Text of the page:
What is diabetic nephropathy:
Diabetic nephropathy is also known as diabetic kidney disease. It is a kidney-related condition as a result of diabetes mellitus. Diabetes can damage the delicate filtering system of collecting waste from the blood inside the kidneys. Severe damage leads to kidney failure or other end-stage kidney conditions. One-fourth of diabetes patients are affected by diabetic nephropathy.
Diabetic nephropathy if left untreated can lead to kidney failure and kidney failure is a serious complication. The only possible treatment for it is dialysis or a kidney transplant.
40% of kidney failure cases are a result of diabetic nephropathy. Diabetic nephropathy is a slowly progressing disease.
Diabetic nephropathy stages:
There are 5 stages of diabetic nephropathy. Early treatment can stop the progression from one stage to the next. The first stage has very mild symptoms and the fifth stage has very serious symptoms and is a serious case of kidney failure.
Glomerular filtration rate (GFR): This is used to determine the stage of the kidney condition. This is vital as the treatment plan varies according to the stage one is diagnosed with. The important function of the kidney is to filter the blood. GFR is a test to check the functioning of the kidney, it gives the value of how much blood passes through the filters in the kidney.
Stage 1: Mildest symptoms. There is a little bit of damage to the kidneys but the functioning of the kidney is normal. It is characterized by a GFR equal to or above 90.
Stage 2: There is damage to the kidney leading to some loss of functions. It is characterized by a GFR value between 60 to 89.
Stage 3: Also known as incipient diabetic nephropathy. Almost half the functionality of the kidney is lost. It is characterized by a GFR value between 30 to 59.
Stage 4: It is called overt diabetic nephropathy. Stage 4 is characterized by severe kidney damage and a GFR between 15 to 29.
Stage 5: Stage 5 also known as an end-stage renal disease (ESRD), is a serious case of kidney failure. It can have serious symptoms. The only form of treatment is dialysis or a kidney transplant. Usually, it is important to undergo treatment before reaching this advanced stage of kidney damage. GFR value below 15 implies that one is diagnosed with kidney failure.
What causes diabetic nephropathy:
The most important function of the kidney is to filter the blood i.e. waste products are filtered out and excess water in the bloodstream is excreted out in the form of urine. This is carried out by nephrons. Nephrons are a system of tubes and blood vessels. Each kidney has about 1 million nephrons. A group of vessels present inside the nephron acts as the filter. This group of vessels are called the glomerulus.
Diabetes interferes with the working of the glomerulus. This leads to poor filtering function of the kidneys. There are also chances that proteins may leak from the blood into the urine.
Diabetes can also cause scarring in the nephrons, this condition is called glomerulosclerosis. It leads to a gradual reduction in the functioning of the kidney. The kidney hence loses its ability to filter and remove the water from the body.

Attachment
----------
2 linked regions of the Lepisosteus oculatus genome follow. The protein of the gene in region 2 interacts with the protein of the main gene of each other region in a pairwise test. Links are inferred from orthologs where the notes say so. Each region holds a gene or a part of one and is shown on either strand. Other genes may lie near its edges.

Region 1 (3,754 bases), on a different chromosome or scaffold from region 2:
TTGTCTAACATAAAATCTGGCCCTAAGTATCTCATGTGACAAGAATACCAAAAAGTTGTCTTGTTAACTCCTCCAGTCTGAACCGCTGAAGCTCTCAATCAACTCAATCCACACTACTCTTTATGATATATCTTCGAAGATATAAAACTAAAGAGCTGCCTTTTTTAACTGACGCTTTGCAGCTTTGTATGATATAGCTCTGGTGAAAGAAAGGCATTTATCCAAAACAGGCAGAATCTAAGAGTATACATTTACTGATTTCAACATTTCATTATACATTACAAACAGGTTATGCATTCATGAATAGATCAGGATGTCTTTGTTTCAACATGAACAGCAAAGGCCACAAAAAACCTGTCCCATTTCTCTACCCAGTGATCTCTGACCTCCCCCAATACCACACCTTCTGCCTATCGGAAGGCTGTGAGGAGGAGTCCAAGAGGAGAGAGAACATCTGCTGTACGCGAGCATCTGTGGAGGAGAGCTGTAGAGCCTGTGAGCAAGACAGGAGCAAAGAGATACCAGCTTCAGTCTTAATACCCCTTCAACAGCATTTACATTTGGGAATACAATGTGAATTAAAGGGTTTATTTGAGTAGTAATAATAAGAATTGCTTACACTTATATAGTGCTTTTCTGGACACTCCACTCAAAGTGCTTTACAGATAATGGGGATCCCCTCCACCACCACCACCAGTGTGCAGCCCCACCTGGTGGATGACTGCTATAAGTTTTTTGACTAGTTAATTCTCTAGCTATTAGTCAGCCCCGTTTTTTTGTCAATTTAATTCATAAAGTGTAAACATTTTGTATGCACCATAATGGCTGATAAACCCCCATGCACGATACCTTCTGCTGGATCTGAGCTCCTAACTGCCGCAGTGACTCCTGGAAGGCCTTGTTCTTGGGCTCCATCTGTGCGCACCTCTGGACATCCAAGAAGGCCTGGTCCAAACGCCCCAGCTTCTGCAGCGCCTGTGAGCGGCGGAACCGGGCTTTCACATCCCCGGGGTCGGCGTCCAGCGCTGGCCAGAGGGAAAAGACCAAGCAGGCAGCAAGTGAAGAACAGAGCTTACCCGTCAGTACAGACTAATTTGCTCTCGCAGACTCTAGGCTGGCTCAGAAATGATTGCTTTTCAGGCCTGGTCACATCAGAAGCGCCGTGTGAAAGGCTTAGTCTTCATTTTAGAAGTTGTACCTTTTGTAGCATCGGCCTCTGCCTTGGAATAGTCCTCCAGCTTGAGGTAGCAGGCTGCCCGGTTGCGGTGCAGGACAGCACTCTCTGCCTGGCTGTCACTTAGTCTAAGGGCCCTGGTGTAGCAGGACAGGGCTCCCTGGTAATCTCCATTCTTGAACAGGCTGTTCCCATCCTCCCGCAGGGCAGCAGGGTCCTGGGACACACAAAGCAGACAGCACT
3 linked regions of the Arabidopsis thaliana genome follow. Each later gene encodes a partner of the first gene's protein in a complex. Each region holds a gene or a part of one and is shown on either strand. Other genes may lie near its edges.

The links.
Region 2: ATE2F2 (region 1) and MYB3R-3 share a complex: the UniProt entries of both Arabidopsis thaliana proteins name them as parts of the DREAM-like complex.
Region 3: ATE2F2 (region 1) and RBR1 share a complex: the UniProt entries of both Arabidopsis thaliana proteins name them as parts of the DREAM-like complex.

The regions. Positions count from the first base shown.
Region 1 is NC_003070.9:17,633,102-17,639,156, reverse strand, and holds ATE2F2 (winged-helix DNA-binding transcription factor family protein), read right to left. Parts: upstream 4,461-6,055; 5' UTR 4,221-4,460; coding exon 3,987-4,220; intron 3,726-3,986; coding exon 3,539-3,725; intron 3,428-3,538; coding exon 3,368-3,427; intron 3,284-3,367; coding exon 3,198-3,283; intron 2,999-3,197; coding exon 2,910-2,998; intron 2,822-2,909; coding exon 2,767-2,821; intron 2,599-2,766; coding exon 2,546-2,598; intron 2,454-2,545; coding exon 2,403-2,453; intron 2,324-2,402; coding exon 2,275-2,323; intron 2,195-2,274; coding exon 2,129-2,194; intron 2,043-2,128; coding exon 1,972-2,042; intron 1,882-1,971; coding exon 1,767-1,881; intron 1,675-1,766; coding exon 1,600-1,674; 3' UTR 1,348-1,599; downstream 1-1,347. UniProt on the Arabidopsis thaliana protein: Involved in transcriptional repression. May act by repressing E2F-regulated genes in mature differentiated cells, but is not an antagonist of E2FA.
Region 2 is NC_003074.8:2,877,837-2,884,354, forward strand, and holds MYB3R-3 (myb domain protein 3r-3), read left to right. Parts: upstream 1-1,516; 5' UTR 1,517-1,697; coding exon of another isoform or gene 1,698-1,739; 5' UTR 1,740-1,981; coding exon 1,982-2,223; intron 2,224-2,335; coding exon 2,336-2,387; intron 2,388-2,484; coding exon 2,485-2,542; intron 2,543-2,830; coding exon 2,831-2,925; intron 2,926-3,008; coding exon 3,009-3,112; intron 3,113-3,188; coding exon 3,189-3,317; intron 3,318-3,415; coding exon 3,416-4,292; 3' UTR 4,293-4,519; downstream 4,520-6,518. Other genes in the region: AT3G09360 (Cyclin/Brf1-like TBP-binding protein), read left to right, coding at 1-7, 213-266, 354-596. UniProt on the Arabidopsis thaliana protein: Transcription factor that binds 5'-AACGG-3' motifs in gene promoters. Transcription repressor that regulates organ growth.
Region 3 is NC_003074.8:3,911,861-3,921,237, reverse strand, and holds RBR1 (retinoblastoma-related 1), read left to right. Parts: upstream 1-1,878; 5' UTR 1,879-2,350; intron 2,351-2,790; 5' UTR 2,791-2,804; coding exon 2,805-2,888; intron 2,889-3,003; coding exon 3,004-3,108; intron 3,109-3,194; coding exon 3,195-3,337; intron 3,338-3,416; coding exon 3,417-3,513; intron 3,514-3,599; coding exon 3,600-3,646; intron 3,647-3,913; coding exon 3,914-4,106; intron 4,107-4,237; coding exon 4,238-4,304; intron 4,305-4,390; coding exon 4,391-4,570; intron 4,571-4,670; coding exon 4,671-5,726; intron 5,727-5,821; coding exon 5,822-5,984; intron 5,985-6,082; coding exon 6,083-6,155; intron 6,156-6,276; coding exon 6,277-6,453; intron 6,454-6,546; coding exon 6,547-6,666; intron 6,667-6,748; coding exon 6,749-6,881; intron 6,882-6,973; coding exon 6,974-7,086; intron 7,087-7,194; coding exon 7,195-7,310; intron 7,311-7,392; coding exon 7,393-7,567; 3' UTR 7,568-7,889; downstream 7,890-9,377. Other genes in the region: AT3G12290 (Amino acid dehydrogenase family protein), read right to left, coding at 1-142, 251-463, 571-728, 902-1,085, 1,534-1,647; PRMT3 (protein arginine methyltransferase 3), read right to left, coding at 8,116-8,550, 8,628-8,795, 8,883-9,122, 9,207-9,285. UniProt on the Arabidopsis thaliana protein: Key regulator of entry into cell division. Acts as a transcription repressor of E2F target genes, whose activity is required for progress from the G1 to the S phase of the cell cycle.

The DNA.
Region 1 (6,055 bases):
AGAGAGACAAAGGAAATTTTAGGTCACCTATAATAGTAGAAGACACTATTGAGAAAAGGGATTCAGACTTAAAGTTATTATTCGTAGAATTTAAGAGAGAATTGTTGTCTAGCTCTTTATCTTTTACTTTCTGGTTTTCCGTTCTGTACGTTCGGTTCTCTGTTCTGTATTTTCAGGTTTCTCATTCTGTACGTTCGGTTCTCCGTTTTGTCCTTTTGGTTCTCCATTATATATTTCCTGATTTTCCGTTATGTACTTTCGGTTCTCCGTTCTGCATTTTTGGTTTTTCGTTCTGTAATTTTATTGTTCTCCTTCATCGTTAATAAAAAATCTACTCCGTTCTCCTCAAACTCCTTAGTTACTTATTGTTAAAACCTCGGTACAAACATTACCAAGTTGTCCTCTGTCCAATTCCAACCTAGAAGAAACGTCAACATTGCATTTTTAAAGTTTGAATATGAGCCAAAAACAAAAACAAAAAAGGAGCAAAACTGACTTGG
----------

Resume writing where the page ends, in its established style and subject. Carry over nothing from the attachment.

When a significant amount of glomerulus is damaged, it leads to kidney failure.
Damage to the kidney can lead to:
- The body losing protein through urine
- The inability of the kidneys to remove waste products from the blood
- The Inability to maintain healthy fluids in the body.
There are also certain risk factors that increase the risk of one being affected by diabetic nephropathy.
Risk factors that increase the chance of being affected by diabetic nephropathy are:
- Ethnicity: Belonging to a certain ethnic background increases the risk of diabetic nephropathy. Especially if you are African-American, Hispanic, or American Indian.
- Smoking: Kidney damage results from a link between smoking and inflammation.
- High blood pressure
- Gender: More common in men than women.
- Age: People above 65 years are at a higher risk of diabetic nephropathy
- Overweight or obese
- Other medical conditions
- Longer periods of having diabetes
- Family history
Symptoms of diabetic nephropathy:
In the early stages of diabetic nephropathy, the symptoms aren’t present. As it progresses to Stage 3 or more, the symptoms include:
- Swollen ankles and feet
- Dark coloured urine
- Loss of weight
- Unwell feeling
- Dry, itchy skin
- Nausea or vomiting
Can diabetic nephropathy be reversed?
It is easier to reverse diabetic nephropathy in the beginning stages. Early treatment can prevent the onset of advanced stages of diabetic nephropathy. The main purpose of treatment is to maintain the optimum level of blood sugar. Some forms of treatment are:
Drug treatment: Angiotensin-converting enzyme (ACE) inhibitors or angiotensin receptor blockers (ARBs) can prove effective in treatment. There are other drugs and medications that can be recommended by doctors.
Change in diet: Doctors recommend the patients to keep track of nutrients like sodium, potassium, phosphorus and proteins. It is also essential to keep the water level in check too.
Managing blood sugar level: There are various ways of maintaining blood sugar levels. Usage of insulin and lifestyle changes can also prove effective.
Dialysis: It is done as a treatment for advanced stages of diabetic nephropathy.
Kidney transplant: A kidney transplant is done when there is a case of kidney failure.
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